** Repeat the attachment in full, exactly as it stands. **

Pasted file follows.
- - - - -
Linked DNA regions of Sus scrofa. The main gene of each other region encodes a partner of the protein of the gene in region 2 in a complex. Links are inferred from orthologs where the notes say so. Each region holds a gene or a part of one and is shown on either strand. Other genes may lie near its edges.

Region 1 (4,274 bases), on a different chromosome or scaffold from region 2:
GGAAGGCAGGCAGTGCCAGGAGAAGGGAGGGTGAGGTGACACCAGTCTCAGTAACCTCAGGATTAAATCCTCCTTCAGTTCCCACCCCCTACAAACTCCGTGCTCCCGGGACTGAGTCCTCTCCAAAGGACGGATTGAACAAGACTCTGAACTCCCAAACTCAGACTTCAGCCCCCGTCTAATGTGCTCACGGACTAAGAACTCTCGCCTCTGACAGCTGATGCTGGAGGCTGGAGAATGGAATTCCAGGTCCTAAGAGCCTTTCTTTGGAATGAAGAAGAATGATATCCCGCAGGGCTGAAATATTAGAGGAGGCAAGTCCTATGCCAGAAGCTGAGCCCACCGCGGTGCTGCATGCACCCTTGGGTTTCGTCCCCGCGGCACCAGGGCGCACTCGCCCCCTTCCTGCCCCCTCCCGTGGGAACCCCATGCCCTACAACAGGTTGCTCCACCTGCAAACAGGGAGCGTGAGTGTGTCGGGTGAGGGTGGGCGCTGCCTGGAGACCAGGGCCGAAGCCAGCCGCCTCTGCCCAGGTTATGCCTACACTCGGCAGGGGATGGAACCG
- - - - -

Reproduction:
Linked DNA regions of Sus scrofa. The main gene of each other region encodes a partner of the protein of the gene in region 2 in a complex. Links are inferred from orthologs where the notes say so. Each region holds a gene or a part of one and is shown on either strand. Other genes may lie near its edges.

Region 1 (4,274 bases), on a different chromosome or scaffold from region 2:
GGAAGGCAGGCAGTGCCAGGAGAAGGGAGGGTGAGGTGACACCAGTCTCAGTAACCTCAGGATTAAATCCTCCTTCAGTTCCCACCCCCTACAAACTCCGTGCTCCCGGGACTGAGTCCTCTCCAAAGGACGGATTGAACAAGACTCTGAACTCCCAAACTCAGACTTCAGCCCCCGTCTAATGTGCTCACGGACTAAGAACTCTCGCCTCTGACAGCTGATGCTGGAGGCTGGAGAATGGAATTCCAGGTCCTAAGAGCCTTTCTTTGGAATGAAGAAGAATGATATCCCGCAGGGCTGAAATATTAGAGGAGGCAAGTCCTATGCCAGAAGCTGAGCCCACCGCGGTGCTGCATGCACCCTTGGGTTTCGTCCCCGCGGCACCAGGGCGCACTCGCCCCCTTCCTGCCCCCTCCCGTGGGAACCCCATGCCCTACAACAGGTTGCTCCACCTGCAAACAGGGAGCGTGAGTGTGTCGGGTGAGGGTGGGCGCTGCCTGGAGACCAGGGCCGAAGCCAGCCGCCTCTGCCCAGGTTATGCCTACACTCGGCAGGGGATGGAACCG